Some 17 cases of poisoning of the rare red kite were recorded
The number of crimes reported against birds of prey rose by 40% last year to a record level, the RSPB has said.
The bird welfare charity recorded 262 attacks in 2007, up from 185, including 34 shootings and 49 poisonings.
Crimes against all wild birds also hit a record high with 1,208 incidents reported to the RSPB, up from 1,109.
It said the rise may be down to better sharing of information with other agencies but believes many crimes go undetected in remote areas.
The birds of prey poisoned included 17 red kites and one half of the only breeding pair of golden eagles in the Scottish Borders.
Birds of prey in the wild
The RSPB's annual Birdcrime report also revealed:
619 reports of birds other than birds of prey being shot or the victims of destruction
39 egg-collecting incidents, including two confirmed and four probable from protected birds
165 reports of poisoning
The report said protected birds were also illegally disturbed and photographed, while other crimes included the theft, possession and sale of wild birds.
It urged the Home Office to make it clear to police forces that wildlife crime should be given a higher priority and called for measures to tackle it to be written into forces' policing plans.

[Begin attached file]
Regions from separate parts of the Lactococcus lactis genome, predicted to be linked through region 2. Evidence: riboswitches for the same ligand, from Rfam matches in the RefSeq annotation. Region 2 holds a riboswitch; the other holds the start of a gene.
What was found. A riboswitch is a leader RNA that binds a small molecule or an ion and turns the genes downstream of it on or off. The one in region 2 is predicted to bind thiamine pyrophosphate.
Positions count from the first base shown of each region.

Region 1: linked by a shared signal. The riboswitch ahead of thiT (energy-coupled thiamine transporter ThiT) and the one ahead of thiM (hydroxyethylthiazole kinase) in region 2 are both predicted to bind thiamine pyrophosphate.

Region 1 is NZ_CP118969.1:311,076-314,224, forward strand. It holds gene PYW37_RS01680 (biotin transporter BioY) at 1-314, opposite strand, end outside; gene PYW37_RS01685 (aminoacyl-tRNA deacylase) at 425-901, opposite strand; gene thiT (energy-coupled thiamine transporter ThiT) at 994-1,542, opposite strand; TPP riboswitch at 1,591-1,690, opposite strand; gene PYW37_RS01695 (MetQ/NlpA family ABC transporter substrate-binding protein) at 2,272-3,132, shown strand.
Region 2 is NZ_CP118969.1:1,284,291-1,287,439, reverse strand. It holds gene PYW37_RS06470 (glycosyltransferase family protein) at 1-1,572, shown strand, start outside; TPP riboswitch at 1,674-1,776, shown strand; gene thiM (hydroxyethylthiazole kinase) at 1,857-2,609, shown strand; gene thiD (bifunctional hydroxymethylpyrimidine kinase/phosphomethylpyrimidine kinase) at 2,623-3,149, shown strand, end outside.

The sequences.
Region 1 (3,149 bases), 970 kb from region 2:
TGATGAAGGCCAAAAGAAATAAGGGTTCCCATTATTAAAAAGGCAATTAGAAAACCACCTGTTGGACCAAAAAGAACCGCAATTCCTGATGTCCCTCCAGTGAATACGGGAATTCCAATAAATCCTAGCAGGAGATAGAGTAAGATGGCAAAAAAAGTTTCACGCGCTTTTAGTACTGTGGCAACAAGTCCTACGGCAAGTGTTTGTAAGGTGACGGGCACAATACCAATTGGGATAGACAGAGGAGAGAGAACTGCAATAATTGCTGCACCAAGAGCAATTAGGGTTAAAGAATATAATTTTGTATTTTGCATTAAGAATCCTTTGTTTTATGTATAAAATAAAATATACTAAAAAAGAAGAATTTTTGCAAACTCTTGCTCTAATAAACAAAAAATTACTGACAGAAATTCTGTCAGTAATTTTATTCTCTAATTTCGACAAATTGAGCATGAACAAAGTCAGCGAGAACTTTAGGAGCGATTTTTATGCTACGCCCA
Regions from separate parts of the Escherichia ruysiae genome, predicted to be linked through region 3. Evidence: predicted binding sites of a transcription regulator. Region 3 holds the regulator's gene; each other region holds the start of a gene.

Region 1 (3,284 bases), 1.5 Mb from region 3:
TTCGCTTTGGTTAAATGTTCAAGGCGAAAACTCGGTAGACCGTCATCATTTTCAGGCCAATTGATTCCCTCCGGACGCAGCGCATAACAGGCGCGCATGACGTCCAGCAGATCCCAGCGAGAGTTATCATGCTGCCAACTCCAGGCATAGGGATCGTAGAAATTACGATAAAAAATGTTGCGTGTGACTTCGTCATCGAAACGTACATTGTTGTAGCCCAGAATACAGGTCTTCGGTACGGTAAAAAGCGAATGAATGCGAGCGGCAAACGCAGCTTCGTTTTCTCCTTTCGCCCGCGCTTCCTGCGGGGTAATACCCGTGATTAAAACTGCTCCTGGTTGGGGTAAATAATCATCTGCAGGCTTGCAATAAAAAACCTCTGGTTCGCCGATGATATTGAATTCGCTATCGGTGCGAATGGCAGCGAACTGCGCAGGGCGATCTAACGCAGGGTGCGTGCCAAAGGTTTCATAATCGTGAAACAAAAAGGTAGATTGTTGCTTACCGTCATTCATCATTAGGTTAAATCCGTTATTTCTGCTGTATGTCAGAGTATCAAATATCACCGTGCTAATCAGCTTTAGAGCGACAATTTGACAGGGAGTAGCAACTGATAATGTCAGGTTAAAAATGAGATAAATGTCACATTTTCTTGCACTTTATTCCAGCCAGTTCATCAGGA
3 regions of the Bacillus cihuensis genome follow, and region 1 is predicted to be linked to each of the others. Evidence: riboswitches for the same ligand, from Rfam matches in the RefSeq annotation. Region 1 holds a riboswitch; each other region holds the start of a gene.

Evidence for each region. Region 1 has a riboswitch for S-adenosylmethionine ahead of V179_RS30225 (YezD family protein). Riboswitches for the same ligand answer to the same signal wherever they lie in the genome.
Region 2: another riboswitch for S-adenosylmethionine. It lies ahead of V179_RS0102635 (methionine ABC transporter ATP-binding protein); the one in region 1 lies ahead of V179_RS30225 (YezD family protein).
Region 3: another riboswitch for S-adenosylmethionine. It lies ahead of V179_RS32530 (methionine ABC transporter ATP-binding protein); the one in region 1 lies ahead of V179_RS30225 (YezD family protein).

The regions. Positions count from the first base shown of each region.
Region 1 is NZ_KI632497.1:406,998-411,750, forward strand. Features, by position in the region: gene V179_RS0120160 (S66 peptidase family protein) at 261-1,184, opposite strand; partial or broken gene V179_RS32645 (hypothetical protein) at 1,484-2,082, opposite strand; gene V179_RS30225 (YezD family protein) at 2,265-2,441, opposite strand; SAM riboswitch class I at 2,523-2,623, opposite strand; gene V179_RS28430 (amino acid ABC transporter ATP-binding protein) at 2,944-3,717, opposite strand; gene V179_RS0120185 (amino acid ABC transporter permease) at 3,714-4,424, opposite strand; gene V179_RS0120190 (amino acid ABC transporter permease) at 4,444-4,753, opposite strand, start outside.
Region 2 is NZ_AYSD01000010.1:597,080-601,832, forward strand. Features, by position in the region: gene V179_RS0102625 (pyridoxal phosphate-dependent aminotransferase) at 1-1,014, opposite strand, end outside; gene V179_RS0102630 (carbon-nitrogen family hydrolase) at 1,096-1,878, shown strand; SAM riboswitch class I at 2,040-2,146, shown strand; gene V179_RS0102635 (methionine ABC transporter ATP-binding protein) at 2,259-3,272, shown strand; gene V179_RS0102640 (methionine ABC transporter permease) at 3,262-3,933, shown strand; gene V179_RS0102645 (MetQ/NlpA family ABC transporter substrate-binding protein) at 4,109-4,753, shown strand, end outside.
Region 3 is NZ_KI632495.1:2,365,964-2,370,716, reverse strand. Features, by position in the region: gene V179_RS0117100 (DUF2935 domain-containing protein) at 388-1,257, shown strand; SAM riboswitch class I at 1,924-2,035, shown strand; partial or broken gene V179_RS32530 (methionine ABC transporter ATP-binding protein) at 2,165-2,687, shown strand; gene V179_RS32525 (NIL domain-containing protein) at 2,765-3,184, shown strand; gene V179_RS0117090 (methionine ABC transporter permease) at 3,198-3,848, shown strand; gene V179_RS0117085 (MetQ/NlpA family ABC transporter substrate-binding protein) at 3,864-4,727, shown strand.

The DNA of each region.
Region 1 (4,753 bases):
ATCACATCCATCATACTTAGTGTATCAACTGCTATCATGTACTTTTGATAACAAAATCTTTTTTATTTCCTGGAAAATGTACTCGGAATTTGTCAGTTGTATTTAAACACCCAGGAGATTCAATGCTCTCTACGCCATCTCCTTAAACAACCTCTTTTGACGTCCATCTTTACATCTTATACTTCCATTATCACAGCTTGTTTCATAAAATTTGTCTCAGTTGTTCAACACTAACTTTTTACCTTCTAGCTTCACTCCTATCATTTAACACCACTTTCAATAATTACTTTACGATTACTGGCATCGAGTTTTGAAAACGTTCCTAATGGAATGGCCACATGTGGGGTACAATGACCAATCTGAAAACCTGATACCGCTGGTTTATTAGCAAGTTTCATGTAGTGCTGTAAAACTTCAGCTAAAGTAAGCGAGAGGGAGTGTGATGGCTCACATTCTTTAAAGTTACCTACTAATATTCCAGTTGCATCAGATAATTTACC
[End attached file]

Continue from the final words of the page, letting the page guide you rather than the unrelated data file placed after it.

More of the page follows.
A breeding female golden eagle was poisoned in the Scottish Borders
Data from the report identifies four counties that were the worst in England for reported persecution of birds of prey.
They were North Yorkshire, with 78 reports, Northumberland with 22 and Shropshire and Cumbria with 16 reports each.
RSPB head of investigations Ian West said: "The number of reports coming in to us is the highest we have ever had, but we are still only seeing the tip of the iceberg.
"It's hard to say whether the problem is increasing or whether we are just getting to hear about more of the offences that are taking place.
"What is clear is that very large numbers of birds are being illegally killed every year and that is totally unacceptable in a civilised society. There has to be a greater effort to enforce the law."
There was worldwide condemnation after the 10-year-old female golden eagle was poisoned in Peeblesshire last August.
The male eagle has since found a new partner and a chick hatched earlier this year.